They endeavour to make necessary adjustments to specifications for both “shore-to-ship” and “ship-to-ship” bunkering operations and undertake safety assessments to establish standardised operational protocols and regulations in close coordination with pertinent government agencies.

Photo credit: Höegh Autoliners
Published: 6 December, 2023

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Alternative Fuels

CENIT and Hinicio to explore feasibility of zero-carbon bunkers in Colombia

Mission is to explore the feasibility of producing, storing, supplying, and exporting zero-carbon bunker fuels at strategic port locations in Colombia, says centre.

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The Centre for Innovation in Transport (CENIT) on Tuesday (5 December) said it was teaming up with Hinicio, a strategy consulting firm focused on sustainable energy and mobility, for a project funded by The World Bank in Colombia.

CENIT said their mission was to explore the feasibility of producing, storing, supplying, and exporting zero-carbon bunker fuels at strategic port locations in Colombia.

“The shipping industry is poised to become a major demand centre for zero-carbon fuels, particularly green hydrogen-based options like green ammonia and green methanol,” CENIT said in a social media post. 

“And it will play a pivotal role in transporting these zero-carbon fuels from emerging production hubs in Latin America to high-demand centres in Europe and East Asia.”

“This project takes us a step closer to decarbonising ports and fostering a sustainable future for maritime transportation.”

Photo credit: Luis Desiro on Unsplash
Published: 6 December, 2023

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Engine

WinGD, CMB.TECH in four-way deal for first ammonia engines to be built in China

CSSC Qingdao Beihai Shipbuilding and CSSC Engine Co were the other signatories in the joint undertaking to power a series of 210,000 DWT bulk carriers to be delivered from Qingdao through 2025 and 2026.

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WinGD, CMB.TECH sign four-way deal to develop ammonia-fuelled marine engines for bulkers

Swiss marine power company WinGD on Tuesday (5 December) said it has concluded a four-party agreement underwriting Belgian bulk carrier operator CMB.TECH’s order of X72DF-A ammonia-fuelled engines. 

CSSC Qingdao Beihai Shipbuilding (QBS) and engine builder CSSC Engine Co (CSE) were the other signatories in the joint undertaking to power a series of 210,000 DWT bulk carriers to be delivered from Qingdao through 2025 and 2026.

Following confirmation of the engine order, the agreement advances the project between WinGD and CMB.TECH announced in January to develop the 72-bore ammonia-engine. The close cooperation and shared responsibility reflected in the agreement highlights the groundbreaking nature of the order: the vessels will be the first ammonia-fuelled bulk carriers to be built; the WinGD engine designs will be the first of their size for ammonia; and they will be the first ammonia engines built in China.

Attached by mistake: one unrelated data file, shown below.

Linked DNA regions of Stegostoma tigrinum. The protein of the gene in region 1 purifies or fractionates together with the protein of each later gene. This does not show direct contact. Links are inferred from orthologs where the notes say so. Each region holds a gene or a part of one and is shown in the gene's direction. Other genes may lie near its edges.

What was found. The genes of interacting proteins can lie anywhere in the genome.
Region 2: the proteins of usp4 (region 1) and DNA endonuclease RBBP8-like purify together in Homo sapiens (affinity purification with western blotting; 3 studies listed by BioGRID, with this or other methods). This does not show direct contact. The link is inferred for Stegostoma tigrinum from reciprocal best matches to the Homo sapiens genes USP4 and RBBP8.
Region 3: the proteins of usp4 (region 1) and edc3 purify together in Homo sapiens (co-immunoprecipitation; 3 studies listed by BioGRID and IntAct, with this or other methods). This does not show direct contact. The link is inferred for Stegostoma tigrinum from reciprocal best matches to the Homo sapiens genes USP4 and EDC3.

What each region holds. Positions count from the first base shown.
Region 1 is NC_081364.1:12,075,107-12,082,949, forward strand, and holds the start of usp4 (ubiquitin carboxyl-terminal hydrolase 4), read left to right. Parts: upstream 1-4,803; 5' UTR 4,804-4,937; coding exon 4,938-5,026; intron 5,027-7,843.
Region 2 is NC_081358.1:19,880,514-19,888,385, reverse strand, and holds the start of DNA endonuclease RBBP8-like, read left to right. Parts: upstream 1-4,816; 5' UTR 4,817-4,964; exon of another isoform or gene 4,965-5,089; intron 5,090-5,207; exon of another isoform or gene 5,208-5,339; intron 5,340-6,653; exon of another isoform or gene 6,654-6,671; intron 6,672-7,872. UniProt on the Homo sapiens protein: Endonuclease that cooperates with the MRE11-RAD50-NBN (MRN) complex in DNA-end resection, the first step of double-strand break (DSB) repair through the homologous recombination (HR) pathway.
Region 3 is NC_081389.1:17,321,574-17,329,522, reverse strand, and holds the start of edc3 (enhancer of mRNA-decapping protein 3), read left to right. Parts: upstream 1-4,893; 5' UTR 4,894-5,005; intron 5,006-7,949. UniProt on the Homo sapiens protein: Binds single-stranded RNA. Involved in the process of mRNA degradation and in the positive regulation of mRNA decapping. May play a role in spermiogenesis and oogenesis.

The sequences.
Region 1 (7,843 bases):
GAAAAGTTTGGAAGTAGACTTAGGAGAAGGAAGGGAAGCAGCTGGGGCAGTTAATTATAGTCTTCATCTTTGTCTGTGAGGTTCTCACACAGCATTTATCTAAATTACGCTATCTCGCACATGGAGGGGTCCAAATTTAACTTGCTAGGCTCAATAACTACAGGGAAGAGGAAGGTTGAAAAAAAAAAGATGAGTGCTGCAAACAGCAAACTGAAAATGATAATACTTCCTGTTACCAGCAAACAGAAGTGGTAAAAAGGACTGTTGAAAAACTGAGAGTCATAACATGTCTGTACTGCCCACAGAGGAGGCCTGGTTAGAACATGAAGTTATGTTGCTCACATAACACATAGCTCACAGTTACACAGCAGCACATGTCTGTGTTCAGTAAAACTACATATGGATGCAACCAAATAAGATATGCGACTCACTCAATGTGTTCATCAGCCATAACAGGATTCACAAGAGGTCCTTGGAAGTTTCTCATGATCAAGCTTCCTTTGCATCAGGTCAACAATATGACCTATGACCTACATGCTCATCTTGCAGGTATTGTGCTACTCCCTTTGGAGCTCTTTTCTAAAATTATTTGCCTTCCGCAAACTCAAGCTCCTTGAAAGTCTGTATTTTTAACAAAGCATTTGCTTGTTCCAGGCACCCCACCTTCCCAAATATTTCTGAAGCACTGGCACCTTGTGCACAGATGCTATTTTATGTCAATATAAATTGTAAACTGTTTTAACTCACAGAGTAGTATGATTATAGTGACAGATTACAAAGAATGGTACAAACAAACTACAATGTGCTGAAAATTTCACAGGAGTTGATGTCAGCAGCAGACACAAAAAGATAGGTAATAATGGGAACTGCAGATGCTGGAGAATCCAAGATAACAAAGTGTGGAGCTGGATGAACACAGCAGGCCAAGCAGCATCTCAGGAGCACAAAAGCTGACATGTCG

CMB.TECH CEO, Alexander Saverys, said: “CMB.TECH sees green ammonia as one of the big solutions to decarbonise long-distance shipping and this order brings to fruition our active commitment to develop this pathway. The gathering of expertise under this agreement will ensure that our first ammonia-fuelled vessels are built and powered in a safe and sustainable way, as well as helping to decarbonise our business and our customers’ logistics.”

WinGD CEO, Dominik Schneiter, said: “Having progressed the engine design and vessel integration concept rapidly with CMB.TECH over the past nine months, enlisting the mutual cooperation of the shipyard and engine builder is a critical next step. As well as safeguarding the successful entry into operation of these innovative engines, this collaboration will also accelerate the spread of ammonia capabilities across key stakeholder groups, placing the whole industry on surer footing as it explores a vital decarbonisation pathway.”

QBS Executive VP, Gu Kechao, said: “CMB.TECH’s decision to have its first ammonia-fuelled vessels built by CSSC Qingdao Beihai Shipbuilding underscores the company’s faith in the quality and value of our work. It also highlights growing acknowledgement of the wider Chinese capability in complex shipbuilding projects. Building among the first ammonia-fuelled vessels in the world will place QBS in a strong position to support further customers with their maritime decarbonisation projects.”

CSE Chief Engineer, Zhang Guangwei, said: “Bringing a new engine design into commercial operation is always the result of strong joint effort between engine and vessel designer, engine builder, shipyard and owner. CSE is honoured to be the first engine builder in China to deliver ammonia-fuelled engines to the maritime market, and to take an early role in what will become a significant market as ammonia fuel is used more widely in shipping.”

WinGD’s X-DF-A engines operate using high-pressure fuel injection with a small portion of pilot fuel, and will have performance and fuel efficiency comparable to the company’s diesel-fuelled X-Engines. No aftertreatment is required for N2O emissions, while selective catalytic reduction is used to ensure Tier III NOx compliance in both ammonia and diesel modes.

Safe operation and maintenance of ammonia-fuelled engines and vessels has been a key undertaking of the project to date. The hazard identification (HAZID) studies, followed by an Approval in Principle from Lloyd's Register of the X-DF-A engine concept were pivotal to WinGD and CMB.TECH verifying that ammonia-fuelled engines built, commissioned and operated to the approved design have equivalent safety to conventionally fuelled engines.

Related: WinGD and CMB.TECH to jointly develop large ammonia-fuelled marine engine

Photo credit: WinGD
Published: 5 December, 2023